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Boeing's Dreamliner finally flies passengers

Boeing's fuel-efficient 787 Dreamliner finally carried passengers on its first commercial flight, which traveled from Tokyo to Hong Kong.

Boeing's 787 Dreamliner at Narita airport east of Tokyo before its first commercial flight.

TOKYO--Boeing's long-delayed 787 Dreamliner jet finally began commercial service here today, taking off from Tokyo's Narita airport at 12:42 p.m. on a charter flight to Hong Kong with some 230 passengers.

Operator All Nippon Airways (ANA) will have seven Dreamliners in its fleet by the end of December, ANA President Shinichiro Ito told those attending a press conference marking the event, which included a ceremonial breaking of a barrel of sake.

After receipt in September, ANA is the first airline to operate the plane, billed as the first to be made mostly of carbon fiber-reinforced plastic. ANA will start regular 787 services November 1, linking Tokyo with regional Japanese cities Okayama and Hiroshima, and long-haul Europe services with a flight to Frankfurt on January 21.

Boeing has called the much-ballyhooed Dreamliner "the first all-new airplane of the 21st century." It's supposed to use up to 20 percent less fuel than earlier generations of Boeing jets because about half of its main structure is made of composite materials.

Japanese companies are heavily invested in the plane, providing about one-third of its parts. Toray Industries supplied the carbon fiber for the 787, while Mitsubishi Heavy Industries produced wing parts and engine combustion chambers.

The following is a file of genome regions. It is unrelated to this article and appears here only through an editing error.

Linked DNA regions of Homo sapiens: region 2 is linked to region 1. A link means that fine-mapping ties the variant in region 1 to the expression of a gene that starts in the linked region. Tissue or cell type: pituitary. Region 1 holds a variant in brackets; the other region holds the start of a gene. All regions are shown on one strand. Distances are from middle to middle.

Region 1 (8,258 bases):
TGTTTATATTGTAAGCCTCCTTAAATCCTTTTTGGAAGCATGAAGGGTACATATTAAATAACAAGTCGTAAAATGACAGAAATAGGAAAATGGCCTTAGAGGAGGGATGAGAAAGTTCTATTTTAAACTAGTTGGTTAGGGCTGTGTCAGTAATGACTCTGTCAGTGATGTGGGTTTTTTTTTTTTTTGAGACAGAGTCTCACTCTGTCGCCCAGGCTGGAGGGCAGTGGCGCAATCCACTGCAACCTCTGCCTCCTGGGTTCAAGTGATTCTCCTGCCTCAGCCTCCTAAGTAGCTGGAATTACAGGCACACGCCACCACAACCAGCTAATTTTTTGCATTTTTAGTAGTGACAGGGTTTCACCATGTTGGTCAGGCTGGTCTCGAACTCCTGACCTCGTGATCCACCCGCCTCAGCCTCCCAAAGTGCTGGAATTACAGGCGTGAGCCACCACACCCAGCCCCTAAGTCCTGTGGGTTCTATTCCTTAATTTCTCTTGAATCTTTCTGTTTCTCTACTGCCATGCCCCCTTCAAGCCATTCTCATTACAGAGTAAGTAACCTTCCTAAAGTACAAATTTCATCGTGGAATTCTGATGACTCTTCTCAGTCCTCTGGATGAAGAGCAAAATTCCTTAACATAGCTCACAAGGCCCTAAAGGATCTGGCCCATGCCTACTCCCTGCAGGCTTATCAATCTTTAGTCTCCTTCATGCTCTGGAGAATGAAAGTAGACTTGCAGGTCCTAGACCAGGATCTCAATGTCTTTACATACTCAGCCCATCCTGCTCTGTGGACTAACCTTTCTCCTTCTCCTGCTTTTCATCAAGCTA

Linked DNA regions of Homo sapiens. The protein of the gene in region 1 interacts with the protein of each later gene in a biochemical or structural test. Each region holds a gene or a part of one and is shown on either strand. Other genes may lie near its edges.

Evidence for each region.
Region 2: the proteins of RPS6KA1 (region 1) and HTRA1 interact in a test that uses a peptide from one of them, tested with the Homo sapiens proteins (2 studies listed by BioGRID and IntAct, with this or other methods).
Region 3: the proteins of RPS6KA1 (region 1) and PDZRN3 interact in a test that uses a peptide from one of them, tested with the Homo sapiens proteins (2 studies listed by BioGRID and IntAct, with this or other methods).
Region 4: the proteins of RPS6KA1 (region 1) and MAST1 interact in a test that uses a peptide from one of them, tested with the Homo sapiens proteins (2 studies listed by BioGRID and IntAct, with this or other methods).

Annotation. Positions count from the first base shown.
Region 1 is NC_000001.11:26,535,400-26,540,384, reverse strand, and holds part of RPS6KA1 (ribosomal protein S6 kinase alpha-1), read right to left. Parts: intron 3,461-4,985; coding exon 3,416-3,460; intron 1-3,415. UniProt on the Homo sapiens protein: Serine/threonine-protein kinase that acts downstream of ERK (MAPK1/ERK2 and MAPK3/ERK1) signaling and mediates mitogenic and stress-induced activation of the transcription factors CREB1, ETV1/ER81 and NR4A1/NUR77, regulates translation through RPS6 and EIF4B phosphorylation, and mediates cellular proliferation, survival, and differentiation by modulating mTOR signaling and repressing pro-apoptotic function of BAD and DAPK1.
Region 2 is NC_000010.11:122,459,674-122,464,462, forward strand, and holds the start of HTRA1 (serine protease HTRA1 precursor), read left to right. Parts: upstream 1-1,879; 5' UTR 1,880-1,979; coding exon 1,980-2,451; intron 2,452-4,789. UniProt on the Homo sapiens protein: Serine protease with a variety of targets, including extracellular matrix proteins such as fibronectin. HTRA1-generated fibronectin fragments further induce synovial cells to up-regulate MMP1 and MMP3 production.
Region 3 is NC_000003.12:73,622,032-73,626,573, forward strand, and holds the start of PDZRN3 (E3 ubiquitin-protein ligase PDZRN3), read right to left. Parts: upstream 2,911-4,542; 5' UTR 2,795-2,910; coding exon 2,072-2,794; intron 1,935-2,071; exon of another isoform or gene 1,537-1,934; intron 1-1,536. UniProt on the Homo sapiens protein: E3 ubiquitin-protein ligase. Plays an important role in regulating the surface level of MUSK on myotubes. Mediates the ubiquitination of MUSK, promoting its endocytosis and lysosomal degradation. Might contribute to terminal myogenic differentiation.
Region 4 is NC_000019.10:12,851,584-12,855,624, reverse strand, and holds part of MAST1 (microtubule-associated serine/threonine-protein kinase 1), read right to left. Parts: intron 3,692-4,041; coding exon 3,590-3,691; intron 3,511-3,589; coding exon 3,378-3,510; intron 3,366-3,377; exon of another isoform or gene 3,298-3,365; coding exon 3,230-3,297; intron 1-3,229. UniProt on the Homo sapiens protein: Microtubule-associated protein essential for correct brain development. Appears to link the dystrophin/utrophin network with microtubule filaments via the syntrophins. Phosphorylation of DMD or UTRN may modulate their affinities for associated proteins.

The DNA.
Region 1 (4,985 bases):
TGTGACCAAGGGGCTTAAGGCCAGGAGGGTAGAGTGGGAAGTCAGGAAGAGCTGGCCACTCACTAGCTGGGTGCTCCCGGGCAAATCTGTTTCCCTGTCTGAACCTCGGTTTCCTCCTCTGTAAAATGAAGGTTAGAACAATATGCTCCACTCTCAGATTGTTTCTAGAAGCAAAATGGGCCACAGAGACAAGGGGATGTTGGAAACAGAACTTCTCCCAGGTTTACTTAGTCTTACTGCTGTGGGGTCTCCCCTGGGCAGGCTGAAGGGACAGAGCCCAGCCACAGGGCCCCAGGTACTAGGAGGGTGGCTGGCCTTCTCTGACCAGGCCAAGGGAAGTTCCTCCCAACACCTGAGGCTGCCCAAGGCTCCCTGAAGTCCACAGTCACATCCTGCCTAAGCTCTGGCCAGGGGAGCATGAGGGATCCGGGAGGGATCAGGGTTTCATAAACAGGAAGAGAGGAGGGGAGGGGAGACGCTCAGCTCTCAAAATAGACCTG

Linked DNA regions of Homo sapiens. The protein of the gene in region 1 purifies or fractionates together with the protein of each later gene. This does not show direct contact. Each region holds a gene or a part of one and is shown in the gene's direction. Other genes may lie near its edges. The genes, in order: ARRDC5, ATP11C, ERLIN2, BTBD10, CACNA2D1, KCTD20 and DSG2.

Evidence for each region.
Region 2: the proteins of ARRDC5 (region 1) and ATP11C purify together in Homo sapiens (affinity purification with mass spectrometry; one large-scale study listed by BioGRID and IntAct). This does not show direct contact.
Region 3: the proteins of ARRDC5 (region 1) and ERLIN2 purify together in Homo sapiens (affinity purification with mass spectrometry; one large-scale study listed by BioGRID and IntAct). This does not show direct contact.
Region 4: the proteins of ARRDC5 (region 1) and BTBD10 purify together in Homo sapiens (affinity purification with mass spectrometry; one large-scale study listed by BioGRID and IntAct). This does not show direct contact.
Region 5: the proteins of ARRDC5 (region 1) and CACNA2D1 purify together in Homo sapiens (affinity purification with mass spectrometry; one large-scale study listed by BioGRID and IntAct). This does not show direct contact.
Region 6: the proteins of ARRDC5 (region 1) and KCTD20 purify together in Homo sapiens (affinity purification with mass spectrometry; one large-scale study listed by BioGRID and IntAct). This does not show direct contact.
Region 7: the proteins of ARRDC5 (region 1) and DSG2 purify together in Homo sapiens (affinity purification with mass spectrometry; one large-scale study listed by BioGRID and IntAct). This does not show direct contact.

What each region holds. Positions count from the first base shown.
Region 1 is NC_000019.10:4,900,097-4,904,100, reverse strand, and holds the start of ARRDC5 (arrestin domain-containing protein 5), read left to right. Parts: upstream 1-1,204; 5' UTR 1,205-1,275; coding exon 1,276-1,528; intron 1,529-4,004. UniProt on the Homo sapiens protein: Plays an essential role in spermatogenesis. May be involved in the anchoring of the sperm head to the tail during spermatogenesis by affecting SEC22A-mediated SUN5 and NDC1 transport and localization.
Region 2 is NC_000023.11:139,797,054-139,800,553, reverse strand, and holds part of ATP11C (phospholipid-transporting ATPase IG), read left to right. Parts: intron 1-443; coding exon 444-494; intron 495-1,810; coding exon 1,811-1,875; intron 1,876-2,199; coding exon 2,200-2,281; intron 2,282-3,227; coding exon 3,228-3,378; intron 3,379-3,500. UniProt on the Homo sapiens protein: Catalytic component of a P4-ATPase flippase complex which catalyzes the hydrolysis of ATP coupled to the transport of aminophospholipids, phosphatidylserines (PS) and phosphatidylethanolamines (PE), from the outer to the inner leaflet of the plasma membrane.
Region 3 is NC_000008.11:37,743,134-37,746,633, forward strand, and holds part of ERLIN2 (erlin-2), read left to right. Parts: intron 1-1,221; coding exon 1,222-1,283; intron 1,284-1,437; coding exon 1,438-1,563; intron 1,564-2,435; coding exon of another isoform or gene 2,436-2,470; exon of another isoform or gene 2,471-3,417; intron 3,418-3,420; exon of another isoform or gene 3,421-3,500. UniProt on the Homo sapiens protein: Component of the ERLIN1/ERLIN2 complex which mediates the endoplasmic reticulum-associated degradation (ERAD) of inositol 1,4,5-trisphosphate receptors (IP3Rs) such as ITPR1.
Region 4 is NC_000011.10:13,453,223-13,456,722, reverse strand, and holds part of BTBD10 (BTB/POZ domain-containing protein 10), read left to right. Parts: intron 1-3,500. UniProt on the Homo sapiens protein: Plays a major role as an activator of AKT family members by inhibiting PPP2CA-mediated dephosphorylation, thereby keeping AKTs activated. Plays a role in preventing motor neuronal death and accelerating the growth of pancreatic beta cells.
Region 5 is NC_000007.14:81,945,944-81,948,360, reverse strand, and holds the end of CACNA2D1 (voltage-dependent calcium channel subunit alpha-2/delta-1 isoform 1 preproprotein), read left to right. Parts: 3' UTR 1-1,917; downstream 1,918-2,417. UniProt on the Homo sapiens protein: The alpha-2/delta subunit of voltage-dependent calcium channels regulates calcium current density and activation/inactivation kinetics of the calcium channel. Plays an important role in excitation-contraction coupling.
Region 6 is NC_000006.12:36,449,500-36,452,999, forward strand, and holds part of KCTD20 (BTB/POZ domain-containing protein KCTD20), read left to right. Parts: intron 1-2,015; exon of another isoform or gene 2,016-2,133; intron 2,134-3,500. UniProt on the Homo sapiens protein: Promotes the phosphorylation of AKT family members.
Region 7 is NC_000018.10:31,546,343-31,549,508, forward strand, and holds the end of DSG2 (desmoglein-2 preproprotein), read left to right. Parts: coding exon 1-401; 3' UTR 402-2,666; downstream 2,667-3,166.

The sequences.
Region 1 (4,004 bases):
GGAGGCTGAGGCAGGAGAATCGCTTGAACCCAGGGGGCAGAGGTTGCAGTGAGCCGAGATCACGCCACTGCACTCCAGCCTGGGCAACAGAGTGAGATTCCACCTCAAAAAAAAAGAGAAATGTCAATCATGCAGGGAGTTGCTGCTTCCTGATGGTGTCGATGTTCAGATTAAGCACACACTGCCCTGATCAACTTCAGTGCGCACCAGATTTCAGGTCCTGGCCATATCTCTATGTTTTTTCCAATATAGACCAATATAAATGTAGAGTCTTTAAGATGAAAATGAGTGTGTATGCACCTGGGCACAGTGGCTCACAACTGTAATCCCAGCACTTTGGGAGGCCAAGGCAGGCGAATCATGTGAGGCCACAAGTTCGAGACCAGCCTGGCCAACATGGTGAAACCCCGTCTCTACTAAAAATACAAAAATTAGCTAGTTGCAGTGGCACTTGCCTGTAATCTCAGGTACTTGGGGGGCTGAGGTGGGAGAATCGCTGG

But the plane's fuel-efficient construction also means significant cost savings for airlines still struggling to turn a profit amid rising fuel prices. The biggest Dreamliners will fly long hauls of 15,000 km (9,320 miles) without stopping, far enough to link New York with Hong Kong.

Boeing says it believes passengers will want to fly directly to their destination city rather than flying through hubs aboard larger planes.

"We call it the Pacific disruptor," Mike Denton, president of Boeing Japan, was quoted as saying by BBC News. "We've got a medium, twin-aisle aeroplane that can fly long routes, almost the same as a 777."

Passengers will notice a few updates to conventional airliner design. The 787's windows are 30 percent taller than those of the 767, letting more light in. Instead of pulling down a shade, the window darkens at the touch of a button. LED rainbow lighting on the ceiling is designed to provide a soothing effect.

Due to its strong construction, the Dreamliner has an internal air pressure similar to that at 6,000 feet, lower than the conventional 8,000 feet, which may reduce passenger fatigue and headaches.

The aircraft also has an array of sensors that can detect pitching and rolling during turbulence. A dampening system predicts the severity of the swaying motions and directs ailerons and auxiliary airfoils to compensate, providing a smoother ride.

The Dreamliner is also quieter, reducing the area on the ground subjected to noise above 85 dB by some 60 percent over conventional planes. There's also more storage space.

ANA has ordered a total of 55 Dreamliners and they will have Washlet toilets, a cleansing spray function that has long been the signature loo feature of Japan. You can catch a glimpse of it in the promo vid below.

Will the 787 make flying a better experience? What do you think?